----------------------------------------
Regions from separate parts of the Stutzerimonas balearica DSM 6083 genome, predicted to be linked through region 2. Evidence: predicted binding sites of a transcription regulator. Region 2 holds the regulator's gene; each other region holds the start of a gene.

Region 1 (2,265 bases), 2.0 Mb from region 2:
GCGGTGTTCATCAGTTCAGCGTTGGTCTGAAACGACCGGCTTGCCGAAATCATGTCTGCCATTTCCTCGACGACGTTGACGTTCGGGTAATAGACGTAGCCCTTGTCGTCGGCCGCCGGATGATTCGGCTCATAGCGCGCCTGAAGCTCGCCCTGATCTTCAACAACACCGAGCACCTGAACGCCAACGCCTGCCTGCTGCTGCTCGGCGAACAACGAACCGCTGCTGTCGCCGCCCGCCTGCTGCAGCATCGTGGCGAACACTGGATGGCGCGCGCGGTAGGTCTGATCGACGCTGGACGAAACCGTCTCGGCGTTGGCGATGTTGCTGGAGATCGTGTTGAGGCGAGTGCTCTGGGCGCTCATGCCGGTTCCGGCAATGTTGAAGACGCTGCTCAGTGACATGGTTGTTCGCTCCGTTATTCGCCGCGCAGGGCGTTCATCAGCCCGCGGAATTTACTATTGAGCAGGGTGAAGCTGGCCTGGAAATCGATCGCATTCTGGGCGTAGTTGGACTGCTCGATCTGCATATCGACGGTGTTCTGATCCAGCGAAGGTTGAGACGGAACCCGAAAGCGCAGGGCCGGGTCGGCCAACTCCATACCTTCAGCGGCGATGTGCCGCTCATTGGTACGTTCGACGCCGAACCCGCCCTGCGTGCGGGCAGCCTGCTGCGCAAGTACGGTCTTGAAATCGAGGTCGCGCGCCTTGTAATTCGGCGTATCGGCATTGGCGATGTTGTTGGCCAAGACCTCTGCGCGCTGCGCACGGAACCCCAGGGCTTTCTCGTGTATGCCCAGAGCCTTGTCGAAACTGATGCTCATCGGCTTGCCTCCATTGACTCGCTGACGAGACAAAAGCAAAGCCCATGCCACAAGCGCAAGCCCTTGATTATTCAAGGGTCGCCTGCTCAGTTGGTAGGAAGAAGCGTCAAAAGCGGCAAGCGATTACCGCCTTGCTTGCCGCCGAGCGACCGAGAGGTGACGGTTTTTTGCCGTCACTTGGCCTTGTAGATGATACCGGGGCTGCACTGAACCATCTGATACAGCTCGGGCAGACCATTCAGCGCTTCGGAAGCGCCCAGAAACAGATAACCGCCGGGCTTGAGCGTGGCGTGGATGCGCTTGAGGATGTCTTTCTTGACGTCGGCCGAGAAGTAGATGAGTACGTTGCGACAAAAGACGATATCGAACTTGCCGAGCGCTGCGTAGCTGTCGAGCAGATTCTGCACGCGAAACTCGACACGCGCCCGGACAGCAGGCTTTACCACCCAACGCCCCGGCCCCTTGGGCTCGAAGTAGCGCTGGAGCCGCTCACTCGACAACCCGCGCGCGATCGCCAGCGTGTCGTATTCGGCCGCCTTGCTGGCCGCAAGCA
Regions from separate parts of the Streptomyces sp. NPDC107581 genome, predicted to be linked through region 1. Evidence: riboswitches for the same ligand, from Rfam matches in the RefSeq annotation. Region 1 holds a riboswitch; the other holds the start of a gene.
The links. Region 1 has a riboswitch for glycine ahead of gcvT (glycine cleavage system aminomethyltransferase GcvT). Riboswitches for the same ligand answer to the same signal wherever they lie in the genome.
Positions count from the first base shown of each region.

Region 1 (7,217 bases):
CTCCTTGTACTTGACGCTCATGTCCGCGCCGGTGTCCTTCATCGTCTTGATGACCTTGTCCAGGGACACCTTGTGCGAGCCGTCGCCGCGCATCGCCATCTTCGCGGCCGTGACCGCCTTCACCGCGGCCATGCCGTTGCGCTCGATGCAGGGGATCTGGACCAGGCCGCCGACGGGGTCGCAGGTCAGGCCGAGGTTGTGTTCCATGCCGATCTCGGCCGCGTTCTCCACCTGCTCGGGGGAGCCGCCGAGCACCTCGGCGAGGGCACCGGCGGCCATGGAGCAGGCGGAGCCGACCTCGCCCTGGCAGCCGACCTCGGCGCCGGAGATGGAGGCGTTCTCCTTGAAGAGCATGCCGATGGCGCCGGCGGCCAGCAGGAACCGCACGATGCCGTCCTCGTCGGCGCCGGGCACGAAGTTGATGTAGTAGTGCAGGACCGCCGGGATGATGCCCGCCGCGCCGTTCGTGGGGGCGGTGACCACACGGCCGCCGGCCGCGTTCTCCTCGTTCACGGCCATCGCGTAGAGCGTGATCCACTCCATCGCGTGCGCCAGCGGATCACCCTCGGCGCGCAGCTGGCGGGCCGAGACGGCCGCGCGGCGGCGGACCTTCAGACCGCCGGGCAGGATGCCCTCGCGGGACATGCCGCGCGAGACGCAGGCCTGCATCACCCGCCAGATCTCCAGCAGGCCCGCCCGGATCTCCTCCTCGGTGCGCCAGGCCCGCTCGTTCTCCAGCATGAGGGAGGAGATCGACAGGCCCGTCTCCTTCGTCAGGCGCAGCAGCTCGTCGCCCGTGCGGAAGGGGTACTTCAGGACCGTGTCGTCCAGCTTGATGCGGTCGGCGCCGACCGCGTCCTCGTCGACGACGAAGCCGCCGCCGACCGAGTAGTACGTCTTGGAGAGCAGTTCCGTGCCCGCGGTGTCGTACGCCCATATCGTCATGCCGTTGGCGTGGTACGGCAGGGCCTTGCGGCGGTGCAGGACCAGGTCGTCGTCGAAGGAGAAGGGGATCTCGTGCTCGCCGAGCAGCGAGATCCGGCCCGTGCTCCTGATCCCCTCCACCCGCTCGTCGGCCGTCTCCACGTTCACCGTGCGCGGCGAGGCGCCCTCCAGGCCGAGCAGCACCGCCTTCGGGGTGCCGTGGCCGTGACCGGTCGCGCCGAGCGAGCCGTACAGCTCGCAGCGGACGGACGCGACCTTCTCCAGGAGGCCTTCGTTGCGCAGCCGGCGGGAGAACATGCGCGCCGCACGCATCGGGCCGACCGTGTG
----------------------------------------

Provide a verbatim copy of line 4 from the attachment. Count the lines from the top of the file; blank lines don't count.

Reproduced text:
Regions from separate parts of the Streptomyces sp. NPDC107581 genome, predicted to be linked through region 1. Evidence: riboswitches for the same ligand, from Rfam matches in the RefSeq annotation. Region 1 holds a riboswitch; the other holds the start of a gene.